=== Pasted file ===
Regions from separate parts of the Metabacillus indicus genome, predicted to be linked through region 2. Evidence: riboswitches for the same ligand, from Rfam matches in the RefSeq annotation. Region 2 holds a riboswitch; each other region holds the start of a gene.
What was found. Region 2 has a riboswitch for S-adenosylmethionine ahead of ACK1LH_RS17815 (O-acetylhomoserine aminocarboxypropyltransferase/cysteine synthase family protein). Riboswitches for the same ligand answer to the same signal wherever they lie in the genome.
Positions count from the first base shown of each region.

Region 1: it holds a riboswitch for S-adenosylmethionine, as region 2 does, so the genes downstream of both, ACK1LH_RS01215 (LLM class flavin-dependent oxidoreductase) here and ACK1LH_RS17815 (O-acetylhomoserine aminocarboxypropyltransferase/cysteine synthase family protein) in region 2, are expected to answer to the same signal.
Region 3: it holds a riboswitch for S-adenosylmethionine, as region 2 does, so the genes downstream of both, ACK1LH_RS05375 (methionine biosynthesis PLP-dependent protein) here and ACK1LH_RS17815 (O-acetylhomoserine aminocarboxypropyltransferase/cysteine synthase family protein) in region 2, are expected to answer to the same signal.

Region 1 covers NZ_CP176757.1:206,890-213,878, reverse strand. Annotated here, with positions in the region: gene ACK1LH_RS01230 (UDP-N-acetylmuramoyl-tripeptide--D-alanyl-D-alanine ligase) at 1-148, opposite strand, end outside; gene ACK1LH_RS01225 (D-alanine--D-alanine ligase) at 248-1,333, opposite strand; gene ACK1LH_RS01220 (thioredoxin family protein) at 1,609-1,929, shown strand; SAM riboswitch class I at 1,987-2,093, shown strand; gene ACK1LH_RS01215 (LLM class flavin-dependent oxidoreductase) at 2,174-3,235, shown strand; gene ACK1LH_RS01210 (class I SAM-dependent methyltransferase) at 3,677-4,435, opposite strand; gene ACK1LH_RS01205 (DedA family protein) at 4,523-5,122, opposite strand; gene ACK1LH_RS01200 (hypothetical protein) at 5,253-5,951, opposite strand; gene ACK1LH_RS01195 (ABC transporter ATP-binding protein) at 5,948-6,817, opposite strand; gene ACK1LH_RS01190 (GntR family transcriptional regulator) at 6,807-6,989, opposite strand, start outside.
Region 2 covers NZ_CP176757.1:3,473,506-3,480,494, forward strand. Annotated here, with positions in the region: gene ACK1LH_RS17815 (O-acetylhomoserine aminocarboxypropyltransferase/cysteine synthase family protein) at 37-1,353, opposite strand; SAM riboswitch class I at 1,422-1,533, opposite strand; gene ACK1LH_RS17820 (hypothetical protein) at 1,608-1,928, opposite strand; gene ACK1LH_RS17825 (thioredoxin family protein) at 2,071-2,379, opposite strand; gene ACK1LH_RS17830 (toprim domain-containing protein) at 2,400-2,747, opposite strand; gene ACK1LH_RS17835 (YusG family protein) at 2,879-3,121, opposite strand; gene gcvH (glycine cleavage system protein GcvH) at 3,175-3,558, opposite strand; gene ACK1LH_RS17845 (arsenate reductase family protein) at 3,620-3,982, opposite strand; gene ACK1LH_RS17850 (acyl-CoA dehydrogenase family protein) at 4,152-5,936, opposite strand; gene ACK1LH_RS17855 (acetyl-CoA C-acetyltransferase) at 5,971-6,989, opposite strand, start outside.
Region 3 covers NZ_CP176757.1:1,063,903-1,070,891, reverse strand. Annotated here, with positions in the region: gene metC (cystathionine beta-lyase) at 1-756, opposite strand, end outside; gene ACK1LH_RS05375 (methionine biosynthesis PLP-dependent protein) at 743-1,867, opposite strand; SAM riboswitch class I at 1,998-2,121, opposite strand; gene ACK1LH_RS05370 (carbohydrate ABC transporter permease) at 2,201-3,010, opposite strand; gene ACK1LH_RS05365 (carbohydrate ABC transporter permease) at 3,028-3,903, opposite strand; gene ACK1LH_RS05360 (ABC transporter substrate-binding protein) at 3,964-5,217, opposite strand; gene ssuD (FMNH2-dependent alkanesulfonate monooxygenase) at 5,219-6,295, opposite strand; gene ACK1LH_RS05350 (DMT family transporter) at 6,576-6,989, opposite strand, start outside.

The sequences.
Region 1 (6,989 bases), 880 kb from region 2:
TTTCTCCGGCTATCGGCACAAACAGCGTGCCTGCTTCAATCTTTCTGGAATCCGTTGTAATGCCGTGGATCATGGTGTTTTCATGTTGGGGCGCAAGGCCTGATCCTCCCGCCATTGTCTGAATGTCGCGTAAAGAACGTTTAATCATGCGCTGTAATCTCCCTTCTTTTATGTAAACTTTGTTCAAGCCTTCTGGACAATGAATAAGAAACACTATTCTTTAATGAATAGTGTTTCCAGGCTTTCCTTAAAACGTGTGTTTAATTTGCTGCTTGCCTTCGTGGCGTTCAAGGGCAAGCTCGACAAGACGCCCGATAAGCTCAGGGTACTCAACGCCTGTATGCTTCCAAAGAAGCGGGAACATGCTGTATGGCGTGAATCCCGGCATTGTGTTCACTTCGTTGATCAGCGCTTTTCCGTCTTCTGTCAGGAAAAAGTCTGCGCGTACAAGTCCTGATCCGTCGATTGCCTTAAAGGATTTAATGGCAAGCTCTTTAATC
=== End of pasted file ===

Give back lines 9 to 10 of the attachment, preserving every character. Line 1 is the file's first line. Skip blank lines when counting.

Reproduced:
The sequences.
Region 1 (6,989 bases), 880 kb from region 2: